Royal Albert Hall and other venues, BBC iplayer,
13 July to 8 September
The two main themes of this year’s Proms concerts are 1918 and the celebration of women composers. Composers to look out for are Lili Boulanger (six works over four Proms) and singer songwriter Laura Mvula. Youssou Ndour & Le Super Étoile de Dakar bring a mix of Cuban rumba, Hip Hop, jazz and soul in a late night concert. Tickets from £6.
War and Life
There are two great exhibitions both showing at the Tate Britain. Aftermath: Art in the wake of World War One until September 2018. This includes works by George Grosz, Otto Dix, Fernand leger and early Dada artists among others. Also the exhibition All Too Human: Bacon, Freud and a Century of Painting Life, until August 2018.
Out now on CD, streaming and download
Hugh Masekela, the South African singer, songwriter and jazz musician who died in January, produced an incredible array of music over many years. The decade covered on this 47-track collection includes the time he spent in exile in the US, where he got involved with the anti-war and black power movements. It features many tracks never released in Britain.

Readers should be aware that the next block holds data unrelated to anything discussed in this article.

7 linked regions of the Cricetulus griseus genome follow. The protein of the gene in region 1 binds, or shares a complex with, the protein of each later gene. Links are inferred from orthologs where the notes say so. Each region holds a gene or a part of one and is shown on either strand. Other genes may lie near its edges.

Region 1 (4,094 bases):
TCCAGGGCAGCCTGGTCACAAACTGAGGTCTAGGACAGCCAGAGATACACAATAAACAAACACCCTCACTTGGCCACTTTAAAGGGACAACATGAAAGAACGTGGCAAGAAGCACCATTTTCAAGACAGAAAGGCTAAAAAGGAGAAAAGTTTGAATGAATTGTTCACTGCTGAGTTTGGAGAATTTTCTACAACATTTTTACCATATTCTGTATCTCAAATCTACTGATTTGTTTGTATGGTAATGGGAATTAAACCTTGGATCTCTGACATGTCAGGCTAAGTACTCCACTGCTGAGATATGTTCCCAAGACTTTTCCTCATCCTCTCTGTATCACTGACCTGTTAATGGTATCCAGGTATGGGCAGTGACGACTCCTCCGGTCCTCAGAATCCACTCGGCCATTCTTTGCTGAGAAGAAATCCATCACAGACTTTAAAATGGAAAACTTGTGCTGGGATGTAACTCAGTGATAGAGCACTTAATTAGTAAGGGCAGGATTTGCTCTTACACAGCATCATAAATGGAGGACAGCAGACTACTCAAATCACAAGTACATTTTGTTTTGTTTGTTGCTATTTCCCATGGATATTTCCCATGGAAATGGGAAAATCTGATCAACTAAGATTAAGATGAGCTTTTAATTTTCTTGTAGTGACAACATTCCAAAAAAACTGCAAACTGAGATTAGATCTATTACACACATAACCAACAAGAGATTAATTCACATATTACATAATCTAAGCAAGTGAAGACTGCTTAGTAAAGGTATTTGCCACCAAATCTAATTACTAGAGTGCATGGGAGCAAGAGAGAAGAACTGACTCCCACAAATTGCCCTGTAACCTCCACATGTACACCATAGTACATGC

On Netflix now
A biopic about the early life of Roxanne Shanté, rap’s first female star. This film portrays the rapper’s life in the housing projects of Queens, New York, in the early 1980s. She must deal with a depressed, alcoholic mum and help raise her siblings. All the while she is developing an interest in the new art form growing around her, and then battling with the boyfriends, DJs and managers who are trying to control her.
Three Billboards Outside Ebbing, Missouri
In cinemas 12 January
Frances McDormand is in storming form as Mildred Hayes, a woman whose daughter was murdered a year ago and whose killer the police have failed to track down, since, as Mildred puts it, they are “too busy torturing black folks.” She rents three billboards to shame the police into action, stirring up ire in the small community. A violent black comedy from the director of In Bruges.
The Tin Drum
Bristol Old Vic; Truro’s Hall for Cornwall and Shoreditch Town Hall in November
Gunther Grass’s classic postwar novel gets the musical treatment from Kneehigh theatre company. Three year old Oscar (portrayed here by a puppet) refuses to grow and communicates only by beating his drum as a protest against the turmoil in his family life and his home city of Danzig. Charles Hazlewood’s innovative score combines electronica with songs reminiscent of pre-war German cabaret.